The second Siemens turbine will no longer be in use, the major Russian energy corporation Gazprom stated on 25 July 20222 reported by Russian business daily Kommersant. As a result, starting from today (27 July 2022), the supply through the Nord Stream 1 pipeline will not be greater than 33 million cubic meters per day, or 20% of the pipeline’s capacity.
This comes after a dispute involving a Siemens turbine that was transported to Montreal for maintenance but was delayed in returning because of Ottawa’s sanctions against Moscow. The delay was the cause of a 60 percent decrease in gas flow to Germany last month, according to Gazprom. Canada ultimately shipped the component to Germany, where it is currently en route to Russia. Earlier on 25 July 2022, Gazprom stated that the documentation it had obtained from Canada and Siemens detailing the shipment of the turbine did not answer any queries pertaining to sanctions.
After reaching compromise agreements to restrict cutbacks for some nations, the European Union members, bracing for additional reductions in Russian gas supply, approved a limited emergency plan to reduce demand on 26 July 2022. Brussels is advising EU members to save gas and store it for the upcoming winter, as a dozen EU nations are already experiencing reduced Russian supply due to sanctions over the Ukraine war.
While Europe swelters in the heat, some of its leaders are in talks with new gas suppliers to try to keep the heating on this winter as the continent is geopolitically compelled to deal with the gas crisis due to its war-fueling stance in Ukraine. However, many believe that the energy crisis in Europe will not be resolved by new gas sources; thus, Europeans will be forced to reduce their energy usage.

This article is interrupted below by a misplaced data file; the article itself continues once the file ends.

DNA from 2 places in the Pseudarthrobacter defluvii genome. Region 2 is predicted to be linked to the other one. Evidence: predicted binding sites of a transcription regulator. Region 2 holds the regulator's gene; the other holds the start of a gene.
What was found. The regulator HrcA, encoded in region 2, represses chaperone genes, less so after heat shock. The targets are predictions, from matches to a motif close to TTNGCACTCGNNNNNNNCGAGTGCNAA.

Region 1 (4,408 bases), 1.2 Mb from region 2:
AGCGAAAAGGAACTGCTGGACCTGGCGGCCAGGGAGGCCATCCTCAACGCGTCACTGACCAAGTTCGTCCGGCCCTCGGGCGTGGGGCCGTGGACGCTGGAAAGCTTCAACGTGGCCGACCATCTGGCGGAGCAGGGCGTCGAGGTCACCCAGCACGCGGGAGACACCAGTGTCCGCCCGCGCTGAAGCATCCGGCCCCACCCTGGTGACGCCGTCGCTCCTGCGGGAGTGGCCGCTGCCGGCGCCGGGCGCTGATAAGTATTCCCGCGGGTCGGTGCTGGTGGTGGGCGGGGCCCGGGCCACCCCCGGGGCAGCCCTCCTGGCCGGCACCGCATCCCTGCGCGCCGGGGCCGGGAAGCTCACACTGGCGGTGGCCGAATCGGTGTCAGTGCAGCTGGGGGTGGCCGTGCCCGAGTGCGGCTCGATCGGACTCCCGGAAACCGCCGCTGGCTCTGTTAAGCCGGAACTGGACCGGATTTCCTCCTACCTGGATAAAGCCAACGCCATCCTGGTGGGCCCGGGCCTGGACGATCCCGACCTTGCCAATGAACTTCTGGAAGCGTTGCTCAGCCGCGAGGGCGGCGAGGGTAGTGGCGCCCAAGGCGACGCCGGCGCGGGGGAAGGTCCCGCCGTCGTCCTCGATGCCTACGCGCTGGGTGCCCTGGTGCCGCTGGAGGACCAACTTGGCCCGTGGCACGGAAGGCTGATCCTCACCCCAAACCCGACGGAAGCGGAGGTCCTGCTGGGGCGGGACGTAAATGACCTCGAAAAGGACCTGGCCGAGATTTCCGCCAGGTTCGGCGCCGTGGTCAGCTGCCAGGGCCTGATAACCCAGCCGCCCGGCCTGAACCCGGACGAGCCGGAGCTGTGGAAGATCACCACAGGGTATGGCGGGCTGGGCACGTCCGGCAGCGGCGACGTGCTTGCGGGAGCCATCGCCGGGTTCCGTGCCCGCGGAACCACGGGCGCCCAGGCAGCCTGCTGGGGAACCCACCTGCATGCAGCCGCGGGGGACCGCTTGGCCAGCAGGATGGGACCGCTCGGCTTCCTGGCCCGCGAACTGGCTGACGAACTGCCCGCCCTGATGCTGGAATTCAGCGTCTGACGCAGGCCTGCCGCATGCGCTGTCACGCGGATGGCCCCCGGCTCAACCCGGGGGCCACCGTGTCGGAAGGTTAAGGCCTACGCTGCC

After an earthquake caused an accident at the Fukushima Daiichi nuclear power plant in 2011, Chancellor Angela Merkel announced that Germany would shut down its final three nuclear power plants by the end of the year. However, the foundation for this decision had already been laid by the previous Social Democrat-Green coalition government in 2000. In order to reach carbon reduction goals, it also intends to stop using coal power by 2038 at the latest, and preferably by 2035. Renewable energy source development, which surged at the beginning of the 2010s, has slowed down recently. Very recently, Germany, one of the biggest vocals of renewable and green energy, started firing up coal power plants. However, it was just the last year when Germany agreed to provide €237 million as soft loan for renewable energy and energy efficiency projects in Bangladesh, exclusively aimed at limiting the number and operation of traditional coal-based power plants.